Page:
Program designers believed that the economy would
provide a sufficient number of jobs for anyone who
wanted employment and that any involuntary unemployment
would be short term. Statistics show that the
necessity to make payments to "a small fraction of the
population" is a myth. Based on cash income, the

number of people living in poverty increased nearly 30
percent between 1979 and 1984. 18 It is estimated that
the vast majority of these people experience
"temporary" poverty. Only an estimated 2.6 percent of
the population is defined as experiencing long-term
poverty, (i.e. eight of ten years). However, "'a
little over one-half'" of those persons living in
poverty in one year remain in poverty the next year.
Despite the fact that only a very small percentage of
people persist in poverty for many years, if over one-
half of this population remains in poverty in excess of
one year this hardly fits the definition of "a small
fraction of the population during brief bouts of
Transfer Payment Investment
Three major forms of labor market policy,
discussed above, have been used with varying degrees of
success to address the problem of long-term, structural
unemployment in America. These policies have been
implemented frequently in isolation from one another.
Because little coordination among programs has existed,
training recipients of transfer payments for placement
in job creation programs rarely has been a reality.
The possibility for such a coordinated effort exists in
the form of "transfer payment investment" policy.

Transfer payment investment (TPI) "refers to a
set of policies and programs designed to . enable
and encourage transfer recipients to invest their
benefits towards the achievement of greater levels of
economic self-sufficiency."4U The achievement of self-
sufficiency through TPI has been approached in three
distinct ways. The first twogrant diversion (i.e.,
using an individual's benefits to pay for employment
training) and wage subsidieshave been implemented by
several states to reduce the number of involuntarily
unemployed people.
The third strategy and the focus of this
report, is the use of TPI for entrepreneurial training
and starting a small business. The public sector has
not used this method of dealing with the long-term,
structurally unemployed low-income population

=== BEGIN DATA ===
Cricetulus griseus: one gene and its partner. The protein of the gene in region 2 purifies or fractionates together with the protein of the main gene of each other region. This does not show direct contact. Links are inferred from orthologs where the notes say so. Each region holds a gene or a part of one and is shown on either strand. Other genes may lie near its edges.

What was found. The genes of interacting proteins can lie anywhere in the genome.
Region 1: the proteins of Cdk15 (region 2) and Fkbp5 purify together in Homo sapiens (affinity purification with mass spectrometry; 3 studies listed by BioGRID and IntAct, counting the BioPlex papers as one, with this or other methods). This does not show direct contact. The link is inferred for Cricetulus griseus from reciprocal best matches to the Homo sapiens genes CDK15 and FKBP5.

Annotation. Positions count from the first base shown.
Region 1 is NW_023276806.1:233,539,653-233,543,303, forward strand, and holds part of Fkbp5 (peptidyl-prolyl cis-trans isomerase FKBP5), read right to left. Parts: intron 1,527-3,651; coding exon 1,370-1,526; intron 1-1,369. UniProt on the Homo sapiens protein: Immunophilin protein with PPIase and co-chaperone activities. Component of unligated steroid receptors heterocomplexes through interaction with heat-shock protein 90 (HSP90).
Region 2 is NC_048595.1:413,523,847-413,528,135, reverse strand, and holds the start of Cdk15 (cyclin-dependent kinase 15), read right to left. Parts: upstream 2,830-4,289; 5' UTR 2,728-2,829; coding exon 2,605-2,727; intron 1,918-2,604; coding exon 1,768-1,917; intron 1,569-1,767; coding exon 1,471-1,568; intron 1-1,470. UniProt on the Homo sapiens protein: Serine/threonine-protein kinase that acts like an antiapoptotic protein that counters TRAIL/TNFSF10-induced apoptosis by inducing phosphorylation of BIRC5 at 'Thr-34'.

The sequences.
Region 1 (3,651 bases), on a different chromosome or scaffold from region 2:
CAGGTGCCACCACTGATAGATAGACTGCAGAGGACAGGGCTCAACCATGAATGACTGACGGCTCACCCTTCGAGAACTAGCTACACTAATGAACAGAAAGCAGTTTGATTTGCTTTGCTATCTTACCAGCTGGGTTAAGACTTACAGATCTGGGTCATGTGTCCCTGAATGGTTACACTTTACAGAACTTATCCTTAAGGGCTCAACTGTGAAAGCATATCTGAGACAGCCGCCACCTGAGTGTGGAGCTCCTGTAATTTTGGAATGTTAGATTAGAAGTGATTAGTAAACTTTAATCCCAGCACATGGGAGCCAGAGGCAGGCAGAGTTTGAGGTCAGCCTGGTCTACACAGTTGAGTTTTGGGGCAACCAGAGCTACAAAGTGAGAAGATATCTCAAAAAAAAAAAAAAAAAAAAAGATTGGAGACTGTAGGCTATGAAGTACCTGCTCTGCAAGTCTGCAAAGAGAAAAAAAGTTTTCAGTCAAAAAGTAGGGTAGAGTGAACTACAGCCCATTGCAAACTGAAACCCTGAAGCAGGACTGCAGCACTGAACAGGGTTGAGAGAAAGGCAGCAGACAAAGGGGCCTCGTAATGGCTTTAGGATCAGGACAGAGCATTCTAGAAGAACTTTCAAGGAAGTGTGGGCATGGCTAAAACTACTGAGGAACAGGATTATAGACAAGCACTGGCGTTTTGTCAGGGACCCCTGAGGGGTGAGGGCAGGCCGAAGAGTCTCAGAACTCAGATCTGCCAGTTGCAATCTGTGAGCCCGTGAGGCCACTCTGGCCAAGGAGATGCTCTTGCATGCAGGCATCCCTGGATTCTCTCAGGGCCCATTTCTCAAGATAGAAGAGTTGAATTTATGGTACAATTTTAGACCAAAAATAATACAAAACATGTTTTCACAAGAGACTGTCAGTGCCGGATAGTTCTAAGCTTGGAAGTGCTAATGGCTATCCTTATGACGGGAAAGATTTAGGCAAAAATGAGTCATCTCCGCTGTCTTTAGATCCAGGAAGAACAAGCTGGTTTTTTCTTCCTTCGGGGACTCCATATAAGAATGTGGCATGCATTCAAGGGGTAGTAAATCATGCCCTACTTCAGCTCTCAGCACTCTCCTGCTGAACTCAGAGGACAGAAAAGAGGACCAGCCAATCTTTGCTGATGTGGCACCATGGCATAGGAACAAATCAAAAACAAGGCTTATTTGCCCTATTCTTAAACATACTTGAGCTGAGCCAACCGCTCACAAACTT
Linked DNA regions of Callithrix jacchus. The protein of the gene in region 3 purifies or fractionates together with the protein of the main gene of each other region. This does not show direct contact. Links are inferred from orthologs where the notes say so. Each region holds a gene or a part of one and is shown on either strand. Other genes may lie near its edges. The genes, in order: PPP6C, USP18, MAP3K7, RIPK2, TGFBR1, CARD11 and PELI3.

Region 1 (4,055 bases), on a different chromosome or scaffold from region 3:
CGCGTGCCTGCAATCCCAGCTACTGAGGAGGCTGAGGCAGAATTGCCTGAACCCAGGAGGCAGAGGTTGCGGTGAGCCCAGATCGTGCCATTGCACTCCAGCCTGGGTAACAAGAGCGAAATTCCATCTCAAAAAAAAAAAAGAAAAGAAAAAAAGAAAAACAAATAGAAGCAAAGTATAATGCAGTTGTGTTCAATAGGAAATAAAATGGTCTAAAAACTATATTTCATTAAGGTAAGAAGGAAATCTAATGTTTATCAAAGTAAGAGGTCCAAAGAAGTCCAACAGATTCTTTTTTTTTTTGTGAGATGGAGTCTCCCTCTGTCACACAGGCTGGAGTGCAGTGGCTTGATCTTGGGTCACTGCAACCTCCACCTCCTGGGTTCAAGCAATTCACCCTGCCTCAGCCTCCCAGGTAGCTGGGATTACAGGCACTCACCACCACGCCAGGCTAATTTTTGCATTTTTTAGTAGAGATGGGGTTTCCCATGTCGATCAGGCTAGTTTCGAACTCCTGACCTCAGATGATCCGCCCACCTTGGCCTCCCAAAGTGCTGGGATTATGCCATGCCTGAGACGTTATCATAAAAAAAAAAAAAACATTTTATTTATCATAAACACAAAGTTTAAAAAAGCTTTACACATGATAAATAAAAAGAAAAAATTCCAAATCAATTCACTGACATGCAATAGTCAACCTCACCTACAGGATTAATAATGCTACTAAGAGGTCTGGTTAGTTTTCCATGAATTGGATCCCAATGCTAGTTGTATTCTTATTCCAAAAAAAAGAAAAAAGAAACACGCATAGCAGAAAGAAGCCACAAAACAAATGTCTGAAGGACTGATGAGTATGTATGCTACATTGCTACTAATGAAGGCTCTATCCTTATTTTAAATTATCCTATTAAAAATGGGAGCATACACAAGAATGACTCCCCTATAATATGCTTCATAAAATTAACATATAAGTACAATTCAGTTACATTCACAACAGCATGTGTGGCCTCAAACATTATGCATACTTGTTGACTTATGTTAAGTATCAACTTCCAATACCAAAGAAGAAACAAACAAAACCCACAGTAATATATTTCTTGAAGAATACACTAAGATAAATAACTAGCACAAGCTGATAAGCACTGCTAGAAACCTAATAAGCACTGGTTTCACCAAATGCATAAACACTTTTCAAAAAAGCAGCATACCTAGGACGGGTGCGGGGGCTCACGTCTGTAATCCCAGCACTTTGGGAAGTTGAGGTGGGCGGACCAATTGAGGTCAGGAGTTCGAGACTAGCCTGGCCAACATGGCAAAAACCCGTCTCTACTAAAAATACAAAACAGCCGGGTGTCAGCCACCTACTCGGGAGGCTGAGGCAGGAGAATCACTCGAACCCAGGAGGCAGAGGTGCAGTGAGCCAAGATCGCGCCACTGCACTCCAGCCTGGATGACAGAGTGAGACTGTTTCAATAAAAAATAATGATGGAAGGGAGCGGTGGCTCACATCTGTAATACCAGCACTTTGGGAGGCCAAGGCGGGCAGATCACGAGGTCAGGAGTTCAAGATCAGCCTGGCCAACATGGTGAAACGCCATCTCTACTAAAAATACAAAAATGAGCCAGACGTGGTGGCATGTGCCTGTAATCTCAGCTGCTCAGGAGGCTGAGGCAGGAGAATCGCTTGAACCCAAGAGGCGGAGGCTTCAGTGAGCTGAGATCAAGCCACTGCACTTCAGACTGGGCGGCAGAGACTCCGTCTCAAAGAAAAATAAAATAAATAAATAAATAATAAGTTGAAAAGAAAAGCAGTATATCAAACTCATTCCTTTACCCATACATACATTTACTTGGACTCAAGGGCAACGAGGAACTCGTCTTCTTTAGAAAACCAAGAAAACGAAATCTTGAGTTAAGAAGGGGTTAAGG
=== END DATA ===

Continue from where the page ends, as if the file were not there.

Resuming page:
extensively in this country. Seemingly successful
programs of this type, however, have been implemented
overseas. (See descriptions of foreign programs,
especially those of France and the United Kingdom, in
the Appendix.)
Using TPI for entrepreneurial training and
small business start-up offers the opportunity to
combine in a single strategy the three traditional
approaches to addressing the needs of the long-term
recipient of transfer payments. The individual
recipient could receive the necessary training and

assistance to start his or her own business, using
transfer payments as seed or working capital. Not only
would the individual recipient/"entrepreneur" be
creating employment for him or herself, but the
potential would exist for the employment of additional
Entrepreneurial Activity
The idea of launching transfer payment
recipients into the business world as "entrepreneurs"
raises a number of serious concerns and questions. The
following sections address the concerns most frequently
First, it is necessary to examine what it means
to be an entrepreneur. Besides the fact that
entrepreneur is a recent buzz word among economic
development specialists and policymakers, the term has
a specific definition within the field of economics.
The most famous and popular definition is attributed to
Joseph Schumpeter. He said that the role of the
entrepreneur is
to reform or revolutionize the pattern of
production by exploiting an invention ... an
untried technological possibility for producing a
new commodity or producing an old one in a new way,
by opening up a new source of supply of materials
or a new outlet for products by reorganizing an
In other words, the entrepreneur is an innovator, an
inventor, someone who does something in an entirely new

way. An individual who is willing to be creative, to
take risks, and to lead or to direct others in a
productive process.
The effect of entrepreneurial activity within
the U.S. economy is profound. According to Schumpeter,
entrepreneurship "is primarily responsible for the
recurrent 'prosperities' that revolutionize the
economic organism and the recurrent 'recessions' that
are due to the disequilibrating impact of the new
products or methods." Schumpeter found the
activities of entrepreneurs to be the primary
motivating force within a growing, active economy. The
defining characteristics of entrepreneurship and the
significance of such activity raise questions
concerning the appropriateness and feasibility of so-
called entrepreneurial training programs to improve the
economic status of low-income and unemployed
populations. Is it possible to teach someone how to be
an entrepreneur? Can characteristics such as risk-
taking, initiative, and leadership be developed outside
the marketplace? Many researchers have argued not only
that this is a possibility but also that these